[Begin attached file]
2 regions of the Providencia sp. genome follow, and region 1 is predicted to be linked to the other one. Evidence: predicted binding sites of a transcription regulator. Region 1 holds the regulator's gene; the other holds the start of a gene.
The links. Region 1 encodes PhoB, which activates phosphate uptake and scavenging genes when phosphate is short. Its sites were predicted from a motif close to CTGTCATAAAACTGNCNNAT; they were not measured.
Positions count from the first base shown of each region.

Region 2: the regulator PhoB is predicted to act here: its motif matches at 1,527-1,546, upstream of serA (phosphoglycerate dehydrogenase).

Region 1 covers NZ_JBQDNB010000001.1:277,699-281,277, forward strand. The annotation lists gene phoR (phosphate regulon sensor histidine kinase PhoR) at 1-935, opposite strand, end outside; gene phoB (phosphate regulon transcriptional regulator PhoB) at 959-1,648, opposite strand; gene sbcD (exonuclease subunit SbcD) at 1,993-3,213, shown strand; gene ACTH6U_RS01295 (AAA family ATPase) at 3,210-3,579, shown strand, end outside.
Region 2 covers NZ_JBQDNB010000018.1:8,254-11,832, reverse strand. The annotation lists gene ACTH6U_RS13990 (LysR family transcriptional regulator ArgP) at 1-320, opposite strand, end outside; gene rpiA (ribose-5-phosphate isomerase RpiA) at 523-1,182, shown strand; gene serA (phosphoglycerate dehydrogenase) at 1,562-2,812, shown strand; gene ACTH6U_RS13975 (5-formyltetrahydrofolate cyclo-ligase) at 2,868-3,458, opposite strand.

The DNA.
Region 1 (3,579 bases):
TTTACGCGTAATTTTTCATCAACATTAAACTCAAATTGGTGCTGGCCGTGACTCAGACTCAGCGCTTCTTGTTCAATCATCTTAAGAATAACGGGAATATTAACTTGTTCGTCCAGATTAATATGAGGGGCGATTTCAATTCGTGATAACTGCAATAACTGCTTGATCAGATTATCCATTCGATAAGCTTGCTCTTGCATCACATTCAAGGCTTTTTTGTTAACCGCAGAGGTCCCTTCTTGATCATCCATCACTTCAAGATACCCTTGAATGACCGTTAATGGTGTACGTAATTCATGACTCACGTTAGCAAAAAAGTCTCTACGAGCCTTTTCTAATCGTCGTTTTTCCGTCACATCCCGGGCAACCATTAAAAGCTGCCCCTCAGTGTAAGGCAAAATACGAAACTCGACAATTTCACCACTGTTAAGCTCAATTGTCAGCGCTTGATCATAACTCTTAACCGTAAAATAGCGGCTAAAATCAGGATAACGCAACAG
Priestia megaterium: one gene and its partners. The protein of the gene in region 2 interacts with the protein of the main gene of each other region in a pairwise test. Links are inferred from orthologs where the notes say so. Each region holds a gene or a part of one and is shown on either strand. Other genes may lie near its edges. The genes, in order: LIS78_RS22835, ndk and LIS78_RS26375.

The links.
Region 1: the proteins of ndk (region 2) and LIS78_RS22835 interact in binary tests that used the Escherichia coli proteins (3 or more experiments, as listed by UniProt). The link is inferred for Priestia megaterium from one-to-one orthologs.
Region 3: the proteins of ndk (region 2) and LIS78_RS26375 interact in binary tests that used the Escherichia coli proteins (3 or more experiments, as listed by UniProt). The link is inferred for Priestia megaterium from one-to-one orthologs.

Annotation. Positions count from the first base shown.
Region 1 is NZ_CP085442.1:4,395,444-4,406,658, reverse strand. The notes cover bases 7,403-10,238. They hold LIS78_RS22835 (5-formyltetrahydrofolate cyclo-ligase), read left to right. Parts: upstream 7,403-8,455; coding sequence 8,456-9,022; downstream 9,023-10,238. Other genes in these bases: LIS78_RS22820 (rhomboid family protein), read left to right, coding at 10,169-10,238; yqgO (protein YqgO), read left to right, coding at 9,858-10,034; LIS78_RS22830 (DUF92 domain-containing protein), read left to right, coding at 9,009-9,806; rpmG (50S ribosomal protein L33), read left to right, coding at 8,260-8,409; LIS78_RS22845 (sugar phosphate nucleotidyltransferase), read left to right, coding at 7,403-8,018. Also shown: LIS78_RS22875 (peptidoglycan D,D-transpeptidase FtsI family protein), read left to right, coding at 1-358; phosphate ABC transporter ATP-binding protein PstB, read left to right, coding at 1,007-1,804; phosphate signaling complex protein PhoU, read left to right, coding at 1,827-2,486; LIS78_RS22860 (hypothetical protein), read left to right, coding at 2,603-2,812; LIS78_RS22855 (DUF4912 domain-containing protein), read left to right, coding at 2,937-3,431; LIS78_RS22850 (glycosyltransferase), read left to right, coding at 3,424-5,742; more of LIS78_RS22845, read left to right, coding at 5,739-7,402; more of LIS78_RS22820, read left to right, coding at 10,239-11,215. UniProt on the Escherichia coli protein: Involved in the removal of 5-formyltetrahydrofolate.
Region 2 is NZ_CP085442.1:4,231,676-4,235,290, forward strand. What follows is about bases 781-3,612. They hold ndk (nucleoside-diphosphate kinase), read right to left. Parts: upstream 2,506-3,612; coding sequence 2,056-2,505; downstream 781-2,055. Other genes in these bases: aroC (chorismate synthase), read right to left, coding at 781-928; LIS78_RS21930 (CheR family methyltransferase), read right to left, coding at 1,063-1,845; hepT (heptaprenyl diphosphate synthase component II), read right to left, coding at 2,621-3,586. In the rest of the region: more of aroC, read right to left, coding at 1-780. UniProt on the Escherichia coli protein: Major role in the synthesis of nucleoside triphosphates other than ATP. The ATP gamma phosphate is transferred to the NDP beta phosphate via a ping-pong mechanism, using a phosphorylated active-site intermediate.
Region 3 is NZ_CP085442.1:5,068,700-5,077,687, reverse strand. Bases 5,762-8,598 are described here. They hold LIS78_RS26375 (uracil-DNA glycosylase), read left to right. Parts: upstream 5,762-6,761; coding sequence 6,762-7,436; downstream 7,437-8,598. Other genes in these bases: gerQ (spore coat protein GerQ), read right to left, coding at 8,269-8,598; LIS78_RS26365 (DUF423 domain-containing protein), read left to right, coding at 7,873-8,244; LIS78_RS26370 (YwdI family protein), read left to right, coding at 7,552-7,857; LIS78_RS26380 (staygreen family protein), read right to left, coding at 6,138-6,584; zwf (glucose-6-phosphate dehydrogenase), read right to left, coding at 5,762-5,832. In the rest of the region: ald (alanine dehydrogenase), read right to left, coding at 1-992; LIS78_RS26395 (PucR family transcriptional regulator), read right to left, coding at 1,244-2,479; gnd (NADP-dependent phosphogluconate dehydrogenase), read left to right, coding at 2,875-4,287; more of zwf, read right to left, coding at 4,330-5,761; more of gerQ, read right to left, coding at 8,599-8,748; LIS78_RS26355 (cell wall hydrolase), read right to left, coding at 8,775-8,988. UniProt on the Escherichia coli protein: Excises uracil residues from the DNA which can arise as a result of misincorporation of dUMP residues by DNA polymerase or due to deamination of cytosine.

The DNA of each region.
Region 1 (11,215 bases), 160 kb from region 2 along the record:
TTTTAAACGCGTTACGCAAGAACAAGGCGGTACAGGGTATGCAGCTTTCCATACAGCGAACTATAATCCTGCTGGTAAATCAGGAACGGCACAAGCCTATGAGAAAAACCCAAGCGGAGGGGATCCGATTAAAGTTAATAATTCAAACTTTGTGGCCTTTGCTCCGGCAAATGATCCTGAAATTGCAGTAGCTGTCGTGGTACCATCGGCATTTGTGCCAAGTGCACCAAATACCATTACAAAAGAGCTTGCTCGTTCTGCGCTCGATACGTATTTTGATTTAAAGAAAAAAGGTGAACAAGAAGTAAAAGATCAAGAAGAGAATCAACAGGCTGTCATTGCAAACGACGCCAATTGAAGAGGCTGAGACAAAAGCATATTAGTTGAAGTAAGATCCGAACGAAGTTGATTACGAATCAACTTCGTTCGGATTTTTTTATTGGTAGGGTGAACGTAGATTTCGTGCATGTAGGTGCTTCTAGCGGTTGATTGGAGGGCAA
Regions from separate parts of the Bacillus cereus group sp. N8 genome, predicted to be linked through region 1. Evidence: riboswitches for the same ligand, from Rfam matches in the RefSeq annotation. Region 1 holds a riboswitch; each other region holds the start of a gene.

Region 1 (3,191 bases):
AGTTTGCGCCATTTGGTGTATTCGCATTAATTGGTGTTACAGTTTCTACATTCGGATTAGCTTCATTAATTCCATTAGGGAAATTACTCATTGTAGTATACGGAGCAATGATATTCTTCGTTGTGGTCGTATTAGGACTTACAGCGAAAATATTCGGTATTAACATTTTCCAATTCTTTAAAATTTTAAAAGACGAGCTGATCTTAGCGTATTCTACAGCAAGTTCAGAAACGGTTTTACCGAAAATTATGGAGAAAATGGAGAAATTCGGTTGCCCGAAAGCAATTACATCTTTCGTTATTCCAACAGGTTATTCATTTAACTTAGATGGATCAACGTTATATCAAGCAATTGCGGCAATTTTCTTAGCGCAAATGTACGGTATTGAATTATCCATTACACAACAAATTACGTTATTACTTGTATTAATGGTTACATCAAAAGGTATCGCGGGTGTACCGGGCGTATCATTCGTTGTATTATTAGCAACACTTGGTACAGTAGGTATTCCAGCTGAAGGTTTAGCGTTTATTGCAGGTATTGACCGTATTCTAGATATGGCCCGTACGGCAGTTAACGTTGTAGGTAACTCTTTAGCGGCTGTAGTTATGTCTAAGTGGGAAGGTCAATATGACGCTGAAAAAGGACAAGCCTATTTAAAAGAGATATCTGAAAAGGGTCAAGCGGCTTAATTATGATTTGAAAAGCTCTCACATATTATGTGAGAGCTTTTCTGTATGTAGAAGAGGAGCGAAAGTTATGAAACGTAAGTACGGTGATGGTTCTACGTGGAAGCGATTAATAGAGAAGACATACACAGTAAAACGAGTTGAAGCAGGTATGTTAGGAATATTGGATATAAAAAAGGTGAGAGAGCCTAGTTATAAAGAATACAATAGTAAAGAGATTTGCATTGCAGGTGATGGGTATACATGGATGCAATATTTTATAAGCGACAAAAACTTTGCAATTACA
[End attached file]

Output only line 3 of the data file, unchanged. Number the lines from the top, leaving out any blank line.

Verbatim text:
Positions count from the first base shown of each region.